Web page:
In support of his argument, Congressman McDermott chiefly relies on the Supreme Court's decision in Hensley v. Eckerhart, 461 U.S. 424, 103 S.Ct. 1933, 76 L.Ed.2d 40 (1983), in which the Court held that, "where the plaintiff achieved only limited success, the district court should award only that amount of fees that is reasonable in relation to the results obtained." Hensley, 461 U.S. at 440, 103 S.Ct. 1933. The Court in Hensley, however, did not directly address the situation presented here. Indeed, there the Court was required to determine the "proper standard for setting a fee award where the plaintiff has achieved only limited success," i.e., "where the plaintiff did not succeed on all claims asserted." Hensley, 461 U.S. at 431-32, 103 S.Ct. 1933. See also id. at 426, 103 S.Ct. 1933 ("The issue in this case is whether a partially prevailing plaintiff may recover an attorney's fee for legal services on unsuccessful claims."); George Hyman Const. Co. v. Brooks, 963 F.2d 1532, 1536 (D.C.Cir.1992) ("In Hensley v. Eckerhart, the Supreme Court defined the conditions under which a plaintiff who prevails on only some of his claims may recover attorney fees....").
Here, Congressman Boehner succeeded on the only claim for which he seeks fees — his claim that Congressman McDermott violated the federal wiretapping statute by disclosing to reporters the tape recording of an illegally intercepted conversation in which Congressman Boehner participated — and, thus, the Court finds that a reduction under the partial success analysis of Hensley is unwarranted. See American Petroleum Inst. v. EPA, 72 F.3d 907, 911-12 (D.C.Cir.1996) (holding that because plaintiffs pursued only one claim for relief, i.e., the invalidity of a regulation, "there are not `separate claims' but only separate arguments in support of the same claim, [and, thus,] Hensley v. Eckerhart has no applicability")
That Congressman Boehner pursued only one claim for relief raises the somewhat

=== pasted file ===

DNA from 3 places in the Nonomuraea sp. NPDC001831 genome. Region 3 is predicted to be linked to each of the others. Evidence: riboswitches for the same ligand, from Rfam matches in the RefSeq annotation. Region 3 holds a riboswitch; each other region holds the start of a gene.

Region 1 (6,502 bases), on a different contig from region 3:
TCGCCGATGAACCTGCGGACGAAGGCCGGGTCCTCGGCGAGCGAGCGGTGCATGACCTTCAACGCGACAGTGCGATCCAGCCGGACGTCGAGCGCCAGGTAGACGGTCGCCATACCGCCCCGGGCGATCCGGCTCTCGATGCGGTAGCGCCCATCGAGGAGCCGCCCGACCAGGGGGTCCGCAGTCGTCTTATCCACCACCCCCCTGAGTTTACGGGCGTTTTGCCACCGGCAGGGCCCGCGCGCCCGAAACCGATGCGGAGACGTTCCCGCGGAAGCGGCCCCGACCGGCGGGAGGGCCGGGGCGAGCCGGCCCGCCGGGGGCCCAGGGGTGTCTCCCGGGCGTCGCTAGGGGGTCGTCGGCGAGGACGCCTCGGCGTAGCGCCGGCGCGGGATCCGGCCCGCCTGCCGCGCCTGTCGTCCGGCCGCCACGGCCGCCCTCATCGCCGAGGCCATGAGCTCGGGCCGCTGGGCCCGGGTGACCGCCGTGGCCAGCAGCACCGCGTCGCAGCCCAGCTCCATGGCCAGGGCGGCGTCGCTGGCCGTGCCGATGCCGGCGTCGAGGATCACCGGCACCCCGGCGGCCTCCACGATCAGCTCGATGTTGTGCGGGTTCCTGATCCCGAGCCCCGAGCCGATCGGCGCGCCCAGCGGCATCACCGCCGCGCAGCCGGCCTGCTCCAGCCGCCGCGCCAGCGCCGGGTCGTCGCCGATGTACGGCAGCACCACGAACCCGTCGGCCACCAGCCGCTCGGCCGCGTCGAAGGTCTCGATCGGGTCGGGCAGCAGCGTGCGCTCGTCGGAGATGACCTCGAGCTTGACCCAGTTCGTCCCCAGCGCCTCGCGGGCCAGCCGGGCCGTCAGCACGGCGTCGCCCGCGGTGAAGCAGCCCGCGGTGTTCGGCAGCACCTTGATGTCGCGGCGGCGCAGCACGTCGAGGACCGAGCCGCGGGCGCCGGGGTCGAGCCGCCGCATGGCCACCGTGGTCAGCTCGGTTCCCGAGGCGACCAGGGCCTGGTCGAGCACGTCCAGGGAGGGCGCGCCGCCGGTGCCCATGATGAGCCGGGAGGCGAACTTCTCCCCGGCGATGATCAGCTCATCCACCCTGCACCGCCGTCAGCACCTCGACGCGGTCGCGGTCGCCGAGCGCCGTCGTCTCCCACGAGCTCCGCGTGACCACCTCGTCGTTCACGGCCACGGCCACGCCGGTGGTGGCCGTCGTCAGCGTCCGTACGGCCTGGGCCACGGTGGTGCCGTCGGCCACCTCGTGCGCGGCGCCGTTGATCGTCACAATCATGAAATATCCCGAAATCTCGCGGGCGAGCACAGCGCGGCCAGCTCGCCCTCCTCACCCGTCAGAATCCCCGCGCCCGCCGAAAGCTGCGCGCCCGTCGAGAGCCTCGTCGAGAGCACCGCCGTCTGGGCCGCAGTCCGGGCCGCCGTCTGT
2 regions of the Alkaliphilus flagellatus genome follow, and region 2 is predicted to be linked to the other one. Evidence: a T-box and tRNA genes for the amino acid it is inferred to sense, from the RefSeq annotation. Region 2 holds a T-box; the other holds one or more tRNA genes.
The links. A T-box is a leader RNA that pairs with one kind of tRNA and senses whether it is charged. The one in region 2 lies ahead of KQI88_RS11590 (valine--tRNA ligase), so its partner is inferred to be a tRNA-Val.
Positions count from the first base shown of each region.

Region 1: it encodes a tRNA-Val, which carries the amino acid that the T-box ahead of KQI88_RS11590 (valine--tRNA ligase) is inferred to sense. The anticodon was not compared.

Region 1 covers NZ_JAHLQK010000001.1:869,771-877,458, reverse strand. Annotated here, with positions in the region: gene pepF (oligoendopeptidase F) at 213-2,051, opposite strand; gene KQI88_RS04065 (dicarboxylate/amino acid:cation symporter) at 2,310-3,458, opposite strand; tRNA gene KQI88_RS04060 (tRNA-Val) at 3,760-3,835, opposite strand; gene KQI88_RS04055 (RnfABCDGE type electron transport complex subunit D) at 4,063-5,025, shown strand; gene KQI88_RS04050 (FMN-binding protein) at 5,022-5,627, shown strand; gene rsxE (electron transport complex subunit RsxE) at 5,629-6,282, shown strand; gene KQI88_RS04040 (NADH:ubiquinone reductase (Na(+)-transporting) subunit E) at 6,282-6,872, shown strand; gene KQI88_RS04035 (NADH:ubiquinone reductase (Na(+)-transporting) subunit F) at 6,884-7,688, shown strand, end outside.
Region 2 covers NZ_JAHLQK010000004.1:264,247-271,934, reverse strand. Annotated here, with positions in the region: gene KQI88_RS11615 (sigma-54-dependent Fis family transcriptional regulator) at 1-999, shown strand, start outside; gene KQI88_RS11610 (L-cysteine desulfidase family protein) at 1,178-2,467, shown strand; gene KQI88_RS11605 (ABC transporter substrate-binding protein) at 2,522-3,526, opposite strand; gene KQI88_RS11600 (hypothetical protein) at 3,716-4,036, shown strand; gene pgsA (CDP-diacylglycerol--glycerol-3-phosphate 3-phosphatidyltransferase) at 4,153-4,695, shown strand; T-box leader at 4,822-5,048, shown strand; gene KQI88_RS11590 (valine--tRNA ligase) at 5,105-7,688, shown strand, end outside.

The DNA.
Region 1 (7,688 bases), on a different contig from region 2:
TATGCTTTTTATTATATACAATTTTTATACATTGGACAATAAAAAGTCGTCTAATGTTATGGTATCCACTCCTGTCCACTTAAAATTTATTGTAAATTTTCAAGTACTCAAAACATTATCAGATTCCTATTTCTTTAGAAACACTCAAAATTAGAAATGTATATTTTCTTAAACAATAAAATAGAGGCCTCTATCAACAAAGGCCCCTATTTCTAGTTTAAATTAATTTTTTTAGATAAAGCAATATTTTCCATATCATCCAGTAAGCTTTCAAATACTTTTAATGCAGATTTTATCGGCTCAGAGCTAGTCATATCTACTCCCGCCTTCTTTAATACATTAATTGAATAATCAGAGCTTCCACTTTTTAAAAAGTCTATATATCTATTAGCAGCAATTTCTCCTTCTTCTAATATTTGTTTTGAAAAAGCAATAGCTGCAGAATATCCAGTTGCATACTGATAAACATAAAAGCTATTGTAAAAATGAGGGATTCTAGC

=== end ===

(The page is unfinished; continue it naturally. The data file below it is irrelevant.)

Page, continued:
Even the case Congressman McDermott cites in his response brief for the proposition that the Court must engage in an issue-by-issue assessment of Congressman Boehner's success and discount the fee request based on his failure to succeed on his unlawfully obtained argument supports a distinction based on issues or claims raised by the prevailing party. See Def. Reply 5-6 (citing Kennecott Corp. v. EPA, 804 F.2d 763 (D.C.Cir.1986)). In Kennecott, various operators of nonferrous smelters petitioned for review of EPA regulations on the ground that the regulations violated a certain statute. In their petition, the operators advanced three basic arguments: (1) the EPA's procedural actions in promulgating the regulations at issue were improper; (2) the EPA's regulations concerning a financial test were inconsistent with the statute; and (3) the EPA did not have statutory authority to require a particular treatment for certain sulfur dioxide streams. Because in an earlier appeal the D.C. Circuit held in petitioners' favor on the first two arguments but rejected the third, the court concluded that the petitioners' fee award must be reduced for their failure to succeed on the sulfur dioxide streams issue. Kennecott, 804 F.2d at 765. Thus, in Kennecott, as in all of the cases Congressman McDermott cites, the fee award was reduced because the requesting party failed to succeed on an issue-a claim-on which it sought relief.